Former Secretary of State and presidential adviser Henry Kissinger is defending controversial remarks he made about Jews in the Soviet Union, saying they have been taken out of context.
The comments were recorded in the Oval Office on March 1, 1973, during a meeting between President Richard Nixon and Kissinger, who was then Nixon’s national security adviser.
“Let’s face it: The emigration of Jews from the Soviet Union is not an objective of American foreign policy,” Kissinger told Nixon. “And if they put Jews into gas chambers in the Soviet Union, it is not an American concern. It may be a humanitarian concern.”
In a recent Washington Post column, Michael Gerson called Kissinger’s statement “appalling,” pointing out that a number of his Jewish relatives were killed in the Holocaust.
Kissinger responded in a Dec. 26 Post Op-Ed piece
in which he acknowledges that “references to gas chambers have no place in political discourse, and I am sorry I made that remark 37 years ago.”
But he also states: “For someone who lost in the Holocaust many members of my immediate family and a large proportion of those with whom I grew up, it is hurtful to see an out-of-context remark being taken so contrary to its intentions and to my convictions.”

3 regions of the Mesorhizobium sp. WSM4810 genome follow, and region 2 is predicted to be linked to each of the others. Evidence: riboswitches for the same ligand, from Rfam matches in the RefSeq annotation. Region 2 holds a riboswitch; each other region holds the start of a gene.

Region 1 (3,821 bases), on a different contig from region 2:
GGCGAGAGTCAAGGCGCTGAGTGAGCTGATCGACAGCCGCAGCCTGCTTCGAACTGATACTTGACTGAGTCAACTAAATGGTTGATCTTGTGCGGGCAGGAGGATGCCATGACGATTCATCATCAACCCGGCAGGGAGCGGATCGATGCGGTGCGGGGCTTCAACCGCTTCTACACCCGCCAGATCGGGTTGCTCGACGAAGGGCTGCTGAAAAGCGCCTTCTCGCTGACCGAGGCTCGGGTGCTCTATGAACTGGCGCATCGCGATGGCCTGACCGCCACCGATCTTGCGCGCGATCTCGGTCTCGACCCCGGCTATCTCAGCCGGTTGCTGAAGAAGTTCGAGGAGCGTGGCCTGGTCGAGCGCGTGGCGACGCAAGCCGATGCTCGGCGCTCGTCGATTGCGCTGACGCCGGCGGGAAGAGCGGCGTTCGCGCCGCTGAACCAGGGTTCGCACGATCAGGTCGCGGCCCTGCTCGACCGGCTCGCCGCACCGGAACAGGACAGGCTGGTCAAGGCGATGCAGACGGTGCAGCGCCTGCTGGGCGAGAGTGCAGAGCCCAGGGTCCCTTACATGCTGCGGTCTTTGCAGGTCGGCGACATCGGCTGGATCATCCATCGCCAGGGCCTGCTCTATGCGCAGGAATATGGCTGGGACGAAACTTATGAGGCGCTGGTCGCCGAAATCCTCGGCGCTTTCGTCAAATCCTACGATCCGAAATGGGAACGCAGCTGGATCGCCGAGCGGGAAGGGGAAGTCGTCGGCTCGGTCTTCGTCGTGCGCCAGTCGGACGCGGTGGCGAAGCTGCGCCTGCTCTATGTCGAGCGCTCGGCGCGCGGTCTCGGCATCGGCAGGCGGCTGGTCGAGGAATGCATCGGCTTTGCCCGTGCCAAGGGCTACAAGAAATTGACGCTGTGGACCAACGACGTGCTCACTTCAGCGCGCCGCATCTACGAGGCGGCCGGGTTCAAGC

According to Kissinger, Gerson suggests that Kissinger and other foreign policy “realists” were “willing to sacrifice Jewish emigration on the altar of détente. The opposite is true. That emigration existed at all was due to the actions of ‘realists’ in the White House.”
Kissinger points out that, before his conversation with Nixon, Jewish emigration from the Soviet Union had risen from 700 a year in 1969 to almost 40,000 in 1972.
He also asserts that he and Nixon sought to preserve the emigration issue in “its humanitarian framework” rather than for “political purpose.”
Kissinger further maintains that a confrontation with the Soviet Union over Jewish emigration at that point would have increased tensions with the Soviets.
At the time, following Egypt’s eviction of Soviet advisers, “an effective global strategy was in place with the opening of China, a broad dialogue with the Soviet Union, and major progress in Egypt and on emigration,” Kissinger concludes in his Op-Ed article.
“It was to preserve that policy that the conversation in the Oval Office took place, and it is in that context that it must be viewed.”
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